Why does God allow Christians to suffer? David, who experienced his share of suffering, wrote, “God has preserved our lives and kept our feet from slipping. For you, O Lord, test us; You refine us like silver.” Paul said. “We have this treasure (faith in Christ) in jars of clay to show that this all-surpassing power is from God and not from us. We are hard pressed on every side, but not crushed; perplexed, but not in despair; persecuted, but not abandoned; struck down, but not destroyed.” Paul pleaded with God for deliverance. God answered;
“My grace is sufficient for you, for my power is made perfect in weakness.” Therefore (Paul responded) I will boast all the more gladly about my weaknesses, so that Christ’s power may rest on me. That is why, for Christ’s sake, I delight in weaknesses, in insults, in hardships, in persecutions, in difficulties. For when I am weak, then I am strong.”
Someday we enjoy the full benefit of our salvation in heaven. At the moment we take comfort in knowing our suffering is only temporary. Eternal life in heaven is forever. With Paul we know, “Our present sufferings are not worth comparing with the glory that will be revealed in us.”
“I know what it is to be in need, and I know what it is to have plenty. I have learned the secret of being content in any and every situation, whether well fed or hungry, whether living in plenty or in want. I can do all this through him who gives me strength.” Philippians 4:12,13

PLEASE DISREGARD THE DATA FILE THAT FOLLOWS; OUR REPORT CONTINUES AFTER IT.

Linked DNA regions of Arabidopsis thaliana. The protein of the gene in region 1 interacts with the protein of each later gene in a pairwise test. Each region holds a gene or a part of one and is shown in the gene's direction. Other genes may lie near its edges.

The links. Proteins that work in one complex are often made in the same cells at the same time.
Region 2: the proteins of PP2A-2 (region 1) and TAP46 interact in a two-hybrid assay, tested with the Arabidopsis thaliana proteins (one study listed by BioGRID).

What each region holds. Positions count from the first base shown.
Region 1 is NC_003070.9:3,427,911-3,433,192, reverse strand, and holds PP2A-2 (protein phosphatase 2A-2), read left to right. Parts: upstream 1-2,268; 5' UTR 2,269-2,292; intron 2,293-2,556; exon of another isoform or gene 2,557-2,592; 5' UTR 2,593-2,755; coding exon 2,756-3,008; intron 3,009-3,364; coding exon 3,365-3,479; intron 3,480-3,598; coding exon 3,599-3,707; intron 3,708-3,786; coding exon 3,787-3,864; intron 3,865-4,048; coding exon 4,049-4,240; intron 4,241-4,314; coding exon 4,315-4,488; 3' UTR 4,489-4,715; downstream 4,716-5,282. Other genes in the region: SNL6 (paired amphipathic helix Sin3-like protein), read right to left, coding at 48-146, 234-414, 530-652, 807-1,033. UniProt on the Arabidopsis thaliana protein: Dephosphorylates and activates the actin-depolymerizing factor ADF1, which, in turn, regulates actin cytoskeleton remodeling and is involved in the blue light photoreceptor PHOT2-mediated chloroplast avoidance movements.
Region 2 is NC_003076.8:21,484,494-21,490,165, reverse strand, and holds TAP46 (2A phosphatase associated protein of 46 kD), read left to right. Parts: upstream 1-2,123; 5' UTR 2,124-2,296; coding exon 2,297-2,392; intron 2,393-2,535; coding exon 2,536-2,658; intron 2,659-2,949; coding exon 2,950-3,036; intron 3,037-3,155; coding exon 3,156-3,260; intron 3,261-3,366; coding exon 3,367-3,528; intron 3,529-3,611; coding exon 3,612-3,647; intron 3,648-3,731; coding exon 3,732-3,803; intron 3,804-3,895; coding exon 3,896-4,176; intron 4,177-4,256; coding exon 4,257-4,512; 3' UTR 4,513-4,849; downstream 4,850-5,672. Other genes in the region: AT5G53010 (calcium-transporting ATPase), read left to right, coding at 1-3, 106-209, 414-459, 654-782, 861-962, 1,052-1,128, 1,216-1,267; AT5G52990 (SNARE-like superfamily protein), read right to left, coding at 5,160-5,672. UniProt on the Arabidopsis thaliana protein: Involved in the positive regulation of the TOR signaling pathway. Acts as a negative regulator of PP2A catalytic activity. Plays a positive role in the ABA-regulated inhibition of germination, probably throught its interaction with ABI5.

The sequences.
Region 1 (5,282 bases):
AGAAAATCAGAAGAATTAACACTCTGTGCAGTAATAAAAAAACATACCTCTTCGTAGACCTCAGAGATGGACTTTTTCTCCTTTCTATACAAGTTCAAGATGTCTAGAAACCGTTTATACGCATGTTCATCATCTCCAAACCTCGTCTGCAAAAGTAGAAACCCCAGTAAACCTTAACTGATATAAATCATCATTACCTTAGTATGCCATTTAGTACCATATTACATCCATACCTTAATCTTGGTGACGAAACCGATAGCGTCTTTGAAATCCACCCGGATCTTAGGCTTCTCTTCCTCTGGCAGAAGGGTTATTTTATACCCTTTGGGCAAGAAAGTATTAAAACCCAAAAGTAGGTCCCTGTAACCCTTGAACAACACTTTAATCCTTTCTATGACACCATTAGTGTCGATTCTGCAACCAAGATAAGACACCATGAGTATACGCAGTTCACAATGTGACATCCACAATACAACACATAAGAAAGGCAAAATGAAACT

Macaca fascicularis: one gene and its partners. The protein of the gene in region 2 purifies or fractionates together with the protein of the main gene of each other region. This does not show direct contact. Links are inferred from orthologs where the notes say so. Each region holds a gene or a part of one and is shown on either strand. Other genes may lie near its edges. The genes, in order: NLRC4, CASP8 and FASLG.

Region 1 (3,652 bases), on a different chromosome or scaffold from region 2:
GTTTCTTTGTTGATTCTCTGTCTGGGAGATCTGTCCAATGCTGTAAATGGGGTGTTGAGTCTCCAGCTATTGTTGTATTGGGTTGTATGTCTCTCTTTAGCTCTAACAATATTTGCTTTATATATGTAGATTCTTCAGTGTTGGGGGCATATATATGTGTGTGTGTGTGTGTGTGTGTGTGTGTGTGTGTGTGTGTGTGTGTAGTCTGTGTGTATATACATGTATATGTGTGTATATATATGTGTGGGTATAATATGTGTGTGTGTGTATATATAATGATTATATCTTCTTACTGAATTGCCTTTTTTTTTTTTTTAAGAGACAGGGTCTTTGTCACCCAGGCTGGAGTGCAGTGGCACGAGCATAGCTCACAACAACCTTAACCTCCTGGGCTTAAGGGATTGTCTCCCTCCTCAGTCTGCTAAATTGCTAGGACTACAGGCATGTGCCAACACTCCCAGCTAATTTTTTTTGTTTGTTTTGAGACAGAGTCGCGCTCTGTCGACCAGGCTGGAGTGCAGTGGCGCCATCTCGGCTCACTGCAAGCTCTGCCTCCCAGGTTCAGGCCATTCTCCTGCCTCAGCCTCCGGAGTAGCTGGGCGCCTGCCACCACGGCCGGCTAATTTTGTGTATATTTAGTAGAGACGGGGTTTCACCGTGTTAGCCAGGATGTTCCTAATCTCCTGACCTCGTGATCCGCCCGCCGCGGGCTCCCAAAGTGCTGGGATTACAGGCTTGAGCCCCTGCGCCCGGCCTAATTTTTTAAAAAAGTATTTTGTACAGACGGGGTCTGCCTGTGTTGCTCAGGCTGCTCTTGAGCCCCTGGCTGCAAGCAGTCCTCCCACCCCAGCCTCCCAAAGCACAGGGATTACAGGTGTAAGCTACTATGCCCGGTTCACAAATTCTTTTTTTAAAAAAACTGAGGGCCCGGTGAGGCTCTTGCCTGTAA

When it comes to hardship have you…
A. Endured more than your share.
B. Been spared more than most.
C. Took it in stride.
Click here to take the survey and leave a comment in the space provided for the benefit of others based on your experience.
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Gracious Lord, I know you are good even when times are hard. Give me greater faith to “weather” my storms and to lean on You to provide. Remind me of the examples of others, the prophets, the apostles, and people of courage who tackled their difficulties with faith and courage. Don’t allow the devil any room to create doubt and cause despair. I am only human. I am in need a help in my life. In need of wisdom to chart my course, and in need of divine intervention to bring me safely through my hardship. I put my trust in the cross. I know you suffered greatly to grant me eternal life and also to assure me that my prayers are heard even now. Grant me peace in the midst of my storm. In Jesus’ name; Amen.
Don’t fret! The shopping list for the Thanksgiving Bags is right here! Just bring it with you on the weekends of November 7 & 8 and 14 & 15.
Want to know more about Autism/Asperger’s Syndrome and how to help someone with that diagnosis? Attend a special one evening presentation on Monday, November 2. Details are here.
Inside and Out our next Family Forward Event will happen on Sunday, November 22. Check out all the details here.
Meet new people, make friends and serve as a family all while helping us decorate on Saturday, November 28. Sign up and make a difference!
Who are you inviting to Advent by Candlelight on December 6? It’s the perfect GNO as you wait and prepare for the birth of Christ. Ticket sales begin November 7 on our website and after services.
Find out about upcoming programs and events at St. John Church.